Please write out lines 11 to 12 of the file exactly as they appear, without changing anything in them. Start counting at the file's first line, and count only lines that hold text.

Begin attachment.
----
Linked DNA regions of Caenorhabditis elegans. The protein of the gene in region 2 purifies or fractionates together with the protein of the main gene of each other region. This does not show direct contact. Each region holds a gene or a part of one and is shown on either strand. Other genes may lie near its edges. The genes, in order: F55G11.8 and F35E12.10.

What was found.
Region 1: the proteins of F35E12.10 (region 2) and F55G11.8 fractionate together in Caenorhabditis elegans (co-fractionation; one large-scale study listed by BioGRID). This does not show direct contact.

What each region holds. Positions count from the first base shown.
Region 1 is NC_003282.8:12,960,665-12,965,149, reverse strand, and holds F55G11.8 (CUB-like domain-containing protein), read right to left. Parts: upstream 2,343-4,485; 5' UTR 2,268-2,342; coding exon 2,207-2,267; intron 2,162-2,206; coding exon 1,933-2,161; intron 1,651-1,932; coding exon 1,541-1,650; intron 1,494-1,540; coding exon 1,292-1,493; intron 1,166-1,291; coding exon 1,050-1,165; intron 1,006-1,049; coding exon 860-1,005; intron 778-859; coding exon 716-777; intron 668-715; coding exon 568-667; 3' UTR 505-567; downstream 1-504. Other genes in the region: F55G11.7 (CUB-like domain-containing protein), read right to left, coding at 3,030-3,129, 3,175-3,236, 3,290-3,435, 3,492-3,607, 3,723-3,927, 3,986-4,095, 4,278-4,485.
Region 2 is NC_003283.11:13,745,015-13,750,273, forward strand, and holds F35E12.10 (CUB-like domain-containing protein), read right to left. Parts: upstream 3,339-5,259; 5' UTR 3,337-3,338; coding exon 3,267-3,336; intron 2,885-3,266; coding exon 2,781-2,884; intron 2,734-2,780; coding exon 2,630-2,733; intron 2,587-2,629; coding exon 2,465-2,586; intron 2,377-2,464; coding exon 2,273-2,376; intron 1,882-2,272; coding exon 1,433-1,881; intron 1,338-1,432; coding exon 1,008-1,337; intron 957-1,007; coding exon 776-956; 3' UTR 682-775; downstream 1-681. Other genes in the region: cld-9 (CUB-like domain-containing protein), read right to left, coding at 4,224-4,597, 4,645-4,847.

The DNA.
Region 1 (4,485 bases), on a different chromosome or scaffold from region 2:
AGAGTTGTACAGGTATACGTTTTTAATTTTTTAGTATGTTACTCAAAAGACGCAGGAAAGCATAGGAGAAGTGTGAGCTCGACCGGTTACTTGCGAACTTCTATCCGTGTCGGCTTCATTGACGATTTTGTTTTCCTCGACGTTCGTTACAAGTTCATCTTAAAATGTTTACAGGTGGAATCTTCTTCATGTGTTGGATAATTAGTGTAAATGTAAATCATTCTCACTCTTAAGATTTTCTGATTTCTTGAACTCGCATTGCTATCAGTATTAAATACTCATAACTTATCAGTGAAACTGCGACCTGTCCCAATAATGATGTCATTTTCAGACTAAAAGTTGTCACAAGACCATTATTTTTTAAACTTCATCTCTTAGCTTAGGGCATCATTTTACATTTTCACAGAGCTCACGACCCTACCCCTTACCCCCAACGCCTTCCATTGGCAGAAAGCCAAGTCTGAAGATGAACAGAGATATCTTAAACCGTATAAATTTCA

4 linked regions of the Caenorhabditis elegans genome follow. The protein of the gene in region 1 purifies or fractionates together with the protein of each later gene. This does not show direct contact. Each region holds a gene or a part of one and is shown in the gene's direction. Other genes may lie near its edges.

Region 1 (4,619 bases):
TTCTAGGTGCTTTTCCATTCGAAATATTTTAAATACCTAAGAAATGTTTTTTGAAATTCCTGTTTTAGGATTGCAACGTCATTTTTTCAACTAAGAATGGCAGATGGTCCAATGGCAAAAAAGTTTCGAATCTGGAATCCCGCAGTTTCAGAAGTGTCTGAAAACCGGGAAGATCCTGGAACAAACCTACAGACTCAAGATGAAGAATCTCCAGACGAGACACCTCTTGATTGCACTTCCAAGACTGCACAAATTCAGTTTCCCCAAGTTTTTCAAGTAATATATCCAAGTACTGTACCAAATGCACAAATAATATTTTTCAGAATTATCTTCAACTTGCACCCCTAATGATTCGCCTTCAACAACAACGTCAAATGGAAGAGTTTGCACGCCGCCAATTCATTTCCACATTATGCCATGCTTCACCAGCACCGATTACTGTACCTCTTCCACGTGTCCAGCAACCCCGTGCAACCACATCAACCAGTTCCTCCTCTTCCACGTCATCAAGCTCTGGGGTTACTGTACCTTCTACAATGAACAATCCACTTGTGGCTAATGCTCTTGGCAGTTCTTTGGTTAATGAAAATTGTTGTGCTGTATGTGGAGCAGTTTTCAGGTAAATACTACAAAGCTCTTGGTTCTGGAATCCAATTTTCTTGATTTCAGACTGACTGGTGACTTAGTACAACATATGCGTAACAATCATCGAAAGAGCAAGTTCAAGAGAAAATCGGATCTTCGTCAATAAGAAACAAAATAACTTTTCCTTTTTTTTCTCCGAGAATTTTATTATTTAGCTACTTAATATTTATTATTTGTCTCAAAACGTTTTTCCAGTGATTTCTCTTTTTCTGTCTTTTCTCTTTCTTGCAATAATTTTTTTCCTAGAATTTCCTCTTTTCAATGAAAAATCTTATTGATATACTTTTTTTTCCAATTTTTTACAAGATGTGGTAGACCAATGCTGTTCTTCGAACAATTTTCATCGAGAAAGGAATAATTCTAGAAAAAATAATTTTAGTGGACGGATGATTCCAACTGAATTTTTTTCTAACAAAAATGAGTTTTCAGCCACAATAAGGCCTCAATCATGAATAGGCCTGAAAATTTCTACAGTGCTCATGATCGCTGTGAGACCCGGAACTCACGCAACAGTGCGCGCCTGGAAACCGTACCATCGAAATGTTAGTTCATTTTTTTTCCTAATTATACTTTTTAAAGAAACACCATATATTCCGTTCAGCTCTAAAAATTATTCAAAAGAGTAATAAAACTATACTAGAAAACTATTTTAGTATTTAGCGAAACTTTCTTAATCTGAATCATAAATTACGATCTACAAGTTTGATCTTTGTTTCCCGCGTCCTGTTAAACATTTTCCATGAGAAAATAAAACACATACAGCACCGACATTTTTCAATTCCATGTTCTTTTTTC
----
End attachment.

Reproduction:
Region 1 (4,619 bases):
TTCTAGGTGCTTTTCCATTCGAAATATTTTAAATACCTAAGAAATGTTTTTTGAAATTCCTGTTTTAGGATTGCAACGTCATTTTTTCAACTAAGAATGGCAGATGGTCCAATGGCAAAAAAGTTTCGAATCTGGAATCCCGCAGTTTCAGAAGTGTCTGAAAACCGGGAAGATCCTGGAACAAACCTACAGACTCAAGATGAAGAATCTCCAGACGAGACACCTCTTGATTGCACTTCCAAGACTGCACAAATTCAGTTTCCCCAAGTTTTTCAAGTAATATATCCAAGTACTGTACCAAATGCACAAATAATATTTTTCAGAATTATCTTCAACTTGCACCCCTAATGATTCGCCTTCAACAACAACGTCAAATGGAAGAGTTTGCACGCCGCCAATTCATTTCCACATTATGCCATGCTTCACCAGCACCGATTACTGTACCTCTTCCACGTGTCCAGCAACCCCGTGCAACCACATCAACCAGTTCCTCCTCTTCCACGTCATCAAGCTCTGGGGTTACTGTACCTTCTACAATGAACAATCCACTTGTGGCTAATGCTCTTGGCAGTTCTTTGGTTAATGAAAATTGTTGTGCTGTATGTGGAGCAGTTTTCAGGTAAATACTACAAAGCTCTTGGTTCTGGAATCCAATTTTCTTGATTTCAGACTGACTGGTGACTTAGTACAACATATGCGTAACAATCATCGAAAGAGCAAGTTCAAGAGAAAATCGGATCTTCGTCAATAAGAAACAAAATAACTTTTCCTTTTTTTTCTCCGAGAATTTTATTATTTAGCTACTTAATATTTATTATTTGTCTCAAAACGTTTTTCCAGTGATTTCTCTTTTTCTGTCTTTTCTCTTTCTTGCAATAATTTTTTTCCTAGAATTTCCTCTTTTCAATGAAAAATCTTATTGATATACTTTTTTTTCCAATTTTTTACAAGATGTGGTAGACCAATGCTGTTCTTCGAACAATTTTCATCGAGAAAGGAATAATTCTAGAAAAAATAATTTTAGTGGACGGATGATTCCAACTGAATTTTTTTCTAACAAAAATGAGTTTTCAGCCACAATAAGGCCTCAATCATGAATAGGCCTGAAAATTTCTACAGTGCTCATGATCGCTGTGAGACCCGGAACTCACGCAACAGTGCGCGCCTGGAAACCGTACCATCGAAATGTTAGTTCATTTTTTTTCCTAATTATACTTTTTAAAGAAACACCATATATTCCGTTCAGCTCTAAAAATTATTCAAAAGAGTAATAAAACTATACTAGAAAACTATTTTAGTATTTAGCGAAACTTTCTTAATCTGAATCATAAATTACGATCTACAAGTTTGATCTTTGTTTCCCGCGTCCTGTTAAACATTTTCCATGAGAAAATAAAACACATACAGCACCGACATTTTTCAATTCCATGTTCTTTTTTC